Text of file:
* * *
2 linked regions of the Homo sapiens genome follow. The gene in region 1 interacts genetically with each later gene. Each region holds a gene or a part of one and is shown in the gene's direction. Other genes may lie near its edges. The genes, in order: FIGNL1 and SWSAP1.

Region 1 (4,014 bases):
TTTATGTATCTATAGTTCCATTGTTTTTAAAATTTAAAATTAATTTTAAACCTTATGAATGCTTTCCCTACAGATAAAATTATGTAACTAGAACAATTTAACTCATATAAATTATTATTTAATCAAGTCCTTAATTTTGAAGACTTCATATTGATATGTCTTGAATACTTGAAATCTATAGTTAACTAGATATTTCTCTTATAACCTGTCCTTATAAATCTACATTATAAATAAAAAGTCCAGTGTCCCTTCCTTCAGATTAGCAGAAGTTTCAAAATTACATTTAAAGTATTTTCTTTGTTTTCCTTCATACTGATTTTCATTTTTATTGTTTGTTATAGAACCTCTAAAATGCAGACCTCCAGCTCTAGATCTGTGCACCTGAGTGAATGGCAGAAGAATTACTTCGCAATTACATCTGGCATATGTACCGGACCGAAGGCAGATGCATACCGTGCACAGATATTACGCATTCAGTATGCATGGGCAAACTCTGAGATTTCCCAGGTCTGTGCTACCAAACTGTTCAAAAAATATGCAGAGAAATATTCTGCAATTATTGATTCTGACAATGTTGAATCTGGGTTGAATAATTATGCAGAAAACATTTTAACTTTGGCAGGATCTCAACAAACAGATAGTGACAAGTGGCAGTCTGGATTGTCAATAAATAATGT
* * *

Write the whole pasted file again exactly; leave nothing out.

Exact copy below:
2 linked regions of the Homo sapiens genome follow. The gene in region 1 interacts genetically with each later gene. Each region holds a gene or a part of one and is shown in the gene's direction. Other genes may lie near its edges. The genes, in order: FIGNL1 and SWSAP1.

Region 1 (4,014 bases):
TTTATGTATCTATAGTTCCATTGTTTTTAAAATTTAAAATTAATTTTAAACCTTATGAATGCTTTCCCTACAGATAAAATTATGTAACTAGAACAATTTAACTCATATAAATTATTATTTAATCAAGTCCTTAATTTTGAAGACTTCATATTGATATGTCTTGAATACTTGAAATCTATAGTTAACTAGATATTTCTCTTATAACCTGTCCTTATAAATCTACATTATAAATAAAAAGTCCAGTGTCCCTTCCTTCAGATTAGCAGAAGTTTCAAAATTACATTTAAAGTATTTTCTTTGTTTTCCTTCATACTGATTTTCATTTTTATTGTTTGTTATAGAACCTCTAAAATGCAGACCTCCAGCTCTAGATCTGTGCACCTGAGTGAATGGCAGAAGAATTACTTCGCAATTACATCTGGCATATGTACCGGACCGAAGGCAGATGCATACCGTGCACAGATATTACGCATTCAGTATGCATGGGCAAACTCTGAGATTTCCCAGGTCTGTGCTACCAAACTGTTCAAAAAATATGCAGAGAAATATTCTGCAATTATTGATTCTGACAATGTTGAATCTGGGTTGAATAATTATGCAGAAAACATTTTAACTTTGGCAGGATCTCAACAAACAGATAGTGACAAGTGGCAGTCTGGATTGTCAATAAATAATGT